They were welcomed by an unassuming woman, who guided them into the parlour. Stuart Hatford was waiting by the mantelpiece with a pleased smile, opening his hands.
“Welcome, gentlemen. How was your journey?”
They settled into the room and discussed trivialities over tea, until Andrew could bare the niceties no longer.
“I’m afraid I was working late last night.” He said, without real interest or apology. “I must retire.”
“Of course,” Stuart said, not at all surprised or bothered by Andrew’s retreat. “Robin or Renee will escort you to your rooms.”
Andrew arched his brow delicately before gathering his things and moving towards the door.
Outside, two young women were talking with Matthew: One was obviously apprehensive of the man’s colouring and his conflicting status as a henchman, whilst the other was clearly familiar.
“Miss Walker,” He said. “Would you escort me to my chambers?”
“With pleasure, Mr Minyard.” Renee said, curtsying in dismissal to the others before accompanying Andrew up the stairs. Once they were out of sight, Renee turned to him.
“It is most good to see you, Andrew.” She said, carefully placing her hands upon his shoulders for a light squeeze. He appreciated her caution. “I hope you are well.”
“Perhaps if men weren’t so callous and naive.” He said, offhandedly. “I hope they are treating you well, here?”
“Quite.” She nodded. “I heard of Roland’s engagement. I’m terribly sorry.”
“It was inevitable.” He said, offering his arm to the maidservant. She took his elbow and walked with him down the hall.
“I’ll be attending to you whilst you are here.” She said. “Whatever you require.”
“Thank you, Miss Walker.” He bowed his head. “There is, in fact, one thing I desire from you as of now.”
She hummed in question.
“The young Hatford. Where is he?”
Neil sat upon the futon with his hands clasped impatiently in his lap, book abandoned at his side. He was fiddling. His uncle hadn’t wanted him to greet the visitors, as he wasn’t feeling well, but that was merely Stuart’s abridged desire to keep Neil isolated from those who might regard him callously.
Andrew wouldn’t. He knew he wouldn’t, no matter what matters he’d heard.
There was a faint knocking at the door: He glanced up, and saw the blonde man stood at the door’s entrance as he shut it behind him.
“Mr Minyard,” He stood, hands clasped behind his back. “It is good to see you again.”
“Likewise.” He said, his perfunctory gaze looking listlessly around the room. “Why has your uncle shied you away like some feigned prize?”
“Prize?” Neil admonished. “I would rather think of a dozen atrocities than consider myself a prize. How unflattering for the winner.”
“I wouldn’t consider you as unflattering.” Andrew settled onto a loveseat, across from Neil. “I would rather it be quite suited for you to be stood beside me.”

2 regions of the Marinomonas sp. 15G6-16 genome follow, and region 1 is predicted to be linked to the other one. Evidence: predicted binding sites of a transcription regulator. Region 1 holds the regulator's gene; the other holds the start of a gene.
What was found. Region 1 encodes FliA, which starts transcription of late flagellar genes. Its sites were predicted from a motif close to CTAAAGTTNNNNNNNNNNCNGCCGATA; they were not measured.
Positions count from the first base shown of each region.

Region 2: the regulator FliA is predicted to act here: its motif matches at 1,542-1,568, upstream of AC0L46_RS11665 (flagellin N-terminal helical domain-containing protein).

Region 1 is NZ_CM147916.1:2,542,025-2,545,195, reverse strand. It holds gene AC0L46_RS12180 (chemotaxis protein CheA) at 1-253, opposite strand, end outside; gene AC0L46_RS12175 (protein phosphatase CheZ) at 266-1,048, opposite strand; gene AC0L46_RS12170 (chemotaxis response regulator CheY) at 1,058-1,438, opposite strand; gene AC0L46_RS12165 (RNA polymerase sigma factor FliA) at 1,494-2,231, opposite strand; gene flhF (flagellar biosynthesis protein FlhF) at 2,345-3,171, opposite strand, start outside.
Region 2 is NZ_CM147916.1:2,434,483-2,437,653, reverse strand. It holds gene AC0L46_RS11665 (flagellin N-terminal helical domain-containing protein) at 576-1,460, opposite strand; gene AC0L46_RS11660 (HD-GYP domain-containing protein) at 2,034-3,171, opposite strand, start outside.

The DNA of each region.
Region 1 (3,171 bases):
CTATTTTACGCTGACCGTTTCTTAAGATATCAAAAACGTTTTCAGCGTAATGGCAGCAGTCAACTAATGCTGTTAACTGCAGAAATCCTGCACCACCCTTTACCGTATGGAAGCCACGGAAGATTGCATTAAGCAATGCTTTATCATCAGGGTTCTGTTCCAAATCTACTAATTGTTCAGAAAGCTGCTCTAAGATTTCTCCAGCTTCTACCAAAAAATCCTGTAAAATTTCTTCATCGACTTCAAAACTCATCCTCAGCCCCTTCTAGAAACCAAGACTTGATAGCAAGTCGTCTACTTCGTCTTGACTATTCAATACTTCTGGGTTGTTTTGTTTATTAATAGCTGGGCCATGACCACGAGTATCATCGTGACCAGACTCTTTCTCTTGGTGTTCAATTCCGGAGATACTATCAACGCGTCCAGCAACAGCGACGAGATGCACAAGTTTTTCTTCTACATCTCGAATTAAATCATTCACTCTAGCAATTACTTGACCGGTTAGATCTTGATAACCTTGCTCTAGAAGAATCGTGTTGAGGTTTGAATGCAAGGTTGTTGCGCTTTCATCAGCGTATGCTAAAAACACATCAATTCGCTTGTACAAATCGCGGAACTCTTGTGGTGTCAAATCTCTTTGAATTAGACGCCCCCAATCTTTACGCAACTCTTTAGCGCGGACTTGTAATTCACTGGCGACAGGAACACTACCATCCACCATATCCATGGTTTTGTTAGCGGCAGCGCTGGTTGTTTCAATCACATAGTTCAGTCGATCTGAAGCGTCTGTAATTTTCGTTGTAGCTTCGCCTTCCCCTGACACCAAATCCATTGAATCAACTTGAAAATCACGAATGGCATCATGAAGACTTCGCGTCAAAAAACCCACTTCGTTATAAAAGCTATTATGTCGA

“That,” Neil haltered. He had no clue what that meant. “Regardless. I wish to know everything of your travels.”
“An exchange, perhaps.” He suggested. “What have you spent your time doing?”
Neil told him of his sketches and his work on the garden, refurbishing the beds and the rose garden for his mother. He had an excellent seat and would love to ride with Kevin if the man desired, seeing as his uncle was growing more wearisome with every passing day. He took care of his mother. He did not mention the visits from Riko and Ichirou Moriyama, and Lady Malcom. It seemed too privy for Andrew’s knowledge.
“And you?” He offered.
So Andrew told him. Of Paris, of Copenhagen, of London. All glorious towers and brilliant cathedrals: I visited Oxford, he told Neil, and saw the most bewildering findings by students younger than themselves. The brain, for example. Consciousness, and life, such matters were not to be taken lightly. He listened, absolutely enraptured, by the man’s quiet passion. Neil was sure that he had no clue of how he talked, of how engaging he was: Every spin of his fingers was purposeful and elegant, every thought spun out like gold thread.
He was unlike anyone Neil had ever met before.
Neil could hear the raspiness of his voice, and knew he hadn’t talked to many others of this since his return. Perhaps he didn’t truly talk to anyone.
He glanced at his watch. “Have we truly been talking for so long?”
“Perhaps in that we are similar.” Neil suggested. “Even the most solitude of man requires discussion.”
“Perhaps.” Minyard allowed. “I shall relinquish myself to rest before the evening meal—“
Neil stood, almost dizzy with the speed of it. He held out a hand to bring Andrew to pause, but he was at a loss for what to say when the man turned his brilliant hazel eyes onto Neil. He was a dichotomy between inquisitive and detached, and Neil was confounded.
“Yes, Mr Hatford?” He inquired.
“We were so poorly acquainted last meeting.” Neil said. “Such little time, with such off-footed beginnings. Will you join me on my walk after supper? You should see the grounds.”
“Won’t it be dark?”
Neil flushed. “Perhaps morning, then.”
“No,” Andrew disagreed. “Tonight will do splendidly.” He tipped his hat. “Until then, Mr Hatford.”
“Neil.” He insisted.
Andrew held up his chin and quirked a delicate blonde brow. “Neil, then. Good day.”
“Good day.” He murmured.